Treatment for gum disease (periodontitis) for the management of disease involving the heart and blood vessels in patients with chronic gum disease

Review question

The main question addressed by this review produced by Cochrane Oral Health was whether or not treatment for moderate to severe gum disease (periodontitis) also has an effect on the prevention or management of heart and blood vessel (cardiovascular) disease.


Gum disease (periodontitis) is a common chronic or persisting condition that can get worse over time. It involves inflammation of the gums, which surround and support the teeth, causing swollen and painful gums and in severe cases loss of the bone (alveolar) that supports the teeth.

Clinical investigations have shown that there might be a link or association between chronic, ongoing gum disease (periodontitis) and heart and blood vessel disease (cardiovascular disease). Some investigators believe that the treatment for gum disease, which gets rid of bacteria and infection and controls inflammation, might prevent the occurrence or recurrence of heart disease.

Study characteristics

The evidence on which this review is based is from searches up to 27 August 2017. The included randomised controlled study involved 303 participants.

Key results

At present there is only one suitable study looking at this issue. The study had problems with its design. Based on this evidence it was not possible to determine whether or not treatment for gum (periodontal) disease has any effect on the occurrence or recurrence of heart disease in people with chronic gum disease.

Quality of the evidence

The quality of the evidence was very low as there was only one study with problems in its design and how the study was conducted.

Authors' conclusions: 

We found very low quality evidence that was insufficient to support or refute whether periodontal therapy can prevent the recurrence of CVD in the long term in patients with chronic periodontitis. No evidence on primary prevention was found.

Read the full abstract...

There is an association between chronic periodontitis and cardiovascular disease (CVD). However, it is not known whether periodontal therapy could prevent or manage CVD in patients with chronic periodontitis.


The objective of this systematic review was to investigate the effects of periodontal therapy in preventing the occurrence of, and management or recurrence of, CVD in patients with chronic periodontitis.

Search strategy: 

Cochrane Oral Health’s Information Specialist searched the following databases: Cochrane Oral Health’s Trials Register (to 31 August 2017), the Cochrane Central Register of Controlled Trials (CENTRAL) (the Cochrane Library, 2017, Issue 7), MEDLINE Ovid (1946 to 31 August 2017), Embase Ovid (1980 to 31 August 2017) and the Cumulative Index to Nursing and Allied Health Literature (CINAHL EBSCO) (1937 to 31 August 2017) . The US National Institutes of Health Trials Registry (, the World Health Organization International Clinical Trials Registry Platform and Open Grey were searched for ongoing trials. No restrictions were placed on the language or date of publication when searching the electronic databases.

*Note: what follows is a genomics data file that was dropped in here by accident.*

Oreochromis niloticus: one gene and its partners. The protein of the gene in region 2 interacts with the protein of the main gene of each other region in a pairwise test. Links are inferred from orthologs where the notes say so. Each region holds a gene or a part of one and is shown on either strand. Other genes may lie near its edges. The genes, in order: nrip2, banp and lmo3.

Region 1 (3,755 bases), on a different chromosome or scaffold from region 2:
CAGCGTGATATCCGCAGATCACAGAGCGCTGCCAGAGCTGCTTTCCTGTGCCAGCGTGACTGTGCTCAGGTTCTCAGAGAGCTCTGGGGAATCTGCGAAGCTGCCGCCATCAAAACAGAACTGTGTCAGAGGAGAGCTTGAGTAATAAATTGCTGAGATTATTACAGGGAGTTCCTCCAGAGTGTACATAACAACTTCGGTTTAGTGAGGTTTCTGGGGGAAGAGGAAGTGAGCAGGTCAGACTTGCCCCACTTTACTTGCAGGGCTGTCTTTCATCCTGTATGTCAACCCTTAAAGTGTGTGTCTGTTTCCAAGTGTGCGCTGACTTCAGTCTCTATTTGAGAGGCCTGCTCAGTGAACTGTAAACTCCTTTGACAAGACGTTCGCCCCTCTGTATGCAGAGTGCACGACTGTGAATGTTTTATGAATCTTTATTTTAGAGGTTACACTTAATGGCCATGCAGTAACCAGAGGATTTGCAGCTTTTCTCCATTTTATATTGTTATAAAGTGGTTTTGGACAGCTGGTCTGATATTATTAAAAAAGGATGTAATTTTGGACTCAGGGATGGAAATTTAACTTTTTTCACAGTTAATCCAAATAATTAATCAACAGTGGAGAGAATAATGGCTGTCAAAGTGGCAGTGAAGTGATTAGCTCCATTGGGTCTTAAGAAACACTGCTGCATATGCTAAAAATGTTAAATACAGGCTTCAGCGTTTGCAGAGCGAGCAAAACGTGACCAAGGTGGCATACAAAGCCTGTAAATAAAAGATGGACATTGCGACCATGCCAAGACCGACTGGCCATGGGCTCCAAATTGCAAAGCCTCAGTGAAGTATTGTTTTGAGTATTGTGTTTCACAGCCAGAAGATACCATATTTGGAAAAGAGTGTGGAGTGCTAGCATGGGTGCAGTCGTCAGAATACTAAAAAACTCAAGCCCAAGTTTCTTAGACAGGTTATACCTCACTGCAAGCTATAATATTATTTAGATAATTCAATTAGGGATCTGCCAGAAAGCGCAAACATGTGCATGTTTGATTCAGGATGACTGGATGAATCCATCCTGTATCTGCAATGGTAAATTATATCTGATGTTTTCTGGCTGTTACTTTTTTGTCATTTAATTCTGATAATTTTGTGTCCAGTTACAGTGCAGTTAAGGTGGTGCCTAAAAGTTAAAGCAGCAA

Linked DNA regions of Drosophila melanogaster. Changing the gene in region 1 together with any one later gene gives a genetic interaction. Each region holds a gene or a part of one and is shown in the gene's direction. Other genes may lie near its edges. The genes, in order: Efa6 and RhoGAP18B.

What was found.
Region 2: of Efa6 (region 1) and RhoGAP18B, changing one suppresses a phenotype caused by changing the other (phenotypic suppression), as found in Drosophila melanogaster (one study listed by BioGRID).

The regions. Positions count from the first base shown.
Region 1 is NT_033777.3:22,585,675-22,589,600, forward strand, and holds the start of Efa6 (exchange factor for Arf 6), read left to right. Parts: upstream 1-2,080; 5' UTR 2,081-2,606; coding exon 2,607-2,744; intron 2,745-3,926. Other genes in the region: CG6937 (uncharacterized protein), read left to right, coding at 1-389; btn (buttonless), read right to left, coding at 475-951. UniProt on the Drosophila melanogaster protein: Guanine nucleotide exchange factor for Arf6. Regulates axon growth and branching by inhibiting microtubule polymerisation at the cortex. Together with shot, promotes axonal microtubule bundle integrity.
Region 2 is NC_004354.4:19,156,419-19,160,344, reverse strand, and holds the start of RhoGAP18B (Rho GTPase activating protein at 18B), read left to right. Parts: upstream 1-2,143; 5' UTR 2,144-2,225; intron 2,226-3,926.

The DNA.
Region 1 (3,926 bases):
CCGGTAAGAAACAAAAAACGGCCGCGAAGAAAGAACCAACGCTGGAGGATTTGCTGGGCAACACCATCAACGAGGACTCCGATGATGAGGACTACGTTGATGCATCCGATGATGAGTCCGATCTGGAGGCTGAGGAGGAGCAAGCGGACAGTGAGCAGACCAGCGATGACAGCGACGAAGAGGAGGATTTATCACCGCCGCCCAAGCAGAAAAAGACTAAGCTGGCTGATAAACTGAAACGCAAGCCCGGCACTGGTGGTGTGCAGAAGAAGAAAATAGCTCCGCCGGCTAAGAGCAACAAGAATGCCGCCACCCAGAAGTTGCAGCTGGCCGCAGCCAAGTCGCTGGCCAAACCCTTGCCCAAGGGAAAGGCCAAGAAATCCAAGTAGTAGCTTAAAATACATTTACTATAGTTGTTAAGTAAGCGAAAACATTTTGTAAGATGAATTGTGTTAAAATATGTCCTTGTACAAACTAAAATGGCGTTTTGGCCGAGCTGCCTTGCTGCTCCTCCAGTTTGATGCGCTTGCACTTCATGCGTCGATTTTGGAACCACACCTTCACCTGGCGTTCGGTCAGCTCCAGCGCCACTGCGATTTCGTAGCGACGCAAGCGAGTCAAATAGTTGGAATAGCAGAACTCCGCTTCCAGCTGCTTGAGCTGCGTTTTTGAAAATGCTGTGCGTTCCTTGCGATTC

We also searched the Chinese BioMedical Literature Database (1978 to 27 August 2017), the China National Knowledge Infrastructure (1994 to 27 August 2017), the VIP database (1989 to 27 August 2017) and Sciencepaper Online (2003 to 27 August 2017).

Selection criteria: 

Randomised controlled trials (RCTs) and quasi-RCTs were considered eligible. Studies were selected if they included patients with a diagnosis of chronic periodontitis and previous CVD (secondary prevention studies) or no CVD (primary prevention studies); patients in the intervention group received active periodontal therapy compared to maintenance therapy, no periodontal treatment or another kind of periodontal treatment in the control group.

Data collection and analysis: 

Two review authors carried out the study identification, data extraction and risk of bias assessment independently and in duplicate. Any discrepancies between the two authors were resolved by discussion or with a third review author. A formal pilot-tested data extraction form was adopted for the data extraction, and the Cochrane tool for risk of bias assessment was used for the critical appraisal of the literature.

Main results: 

No studies were identified that assessed primary prevention of CVD in people with periodontitis. One study involving 303 participants with ≥ 50% blockage of one coronary artery or a coronary event within three years, but not the three months prior, was included. The study was at high risk of bias due to deviation from the protocol treatment allocation and lack of follow-up data. The trial compared scaling and root planing (SRP) with community care for a follow-up period of six to 25 months. No data on deaths (all-cause or CVD-related) were reported. There was insufficient evidence to determine the effect of SRP and community care in reducing the risk of CVD recurrence in patients with chronic periodontitis (risk ratio (RR) 0.72; 95% confidence interval (CI) 0.23 to 2.22; very low quality evidence). The effects of SRP compared with community care on high-sensitivity C-reactive protein (hs-CRP) (mean difference (MD) 0.62; -1.45 to 2.69), the number of patients with high hs-CRP (RR 0.77; 95% CI 0.32 to 1.85) and adverse events (RR 9.06; 95% CI 0.49 to 166.82) were also not statistically significant. The study did not assess modifiable cardiovascular risk factors, other blood test results, heart function parameters or revascularisation procedures.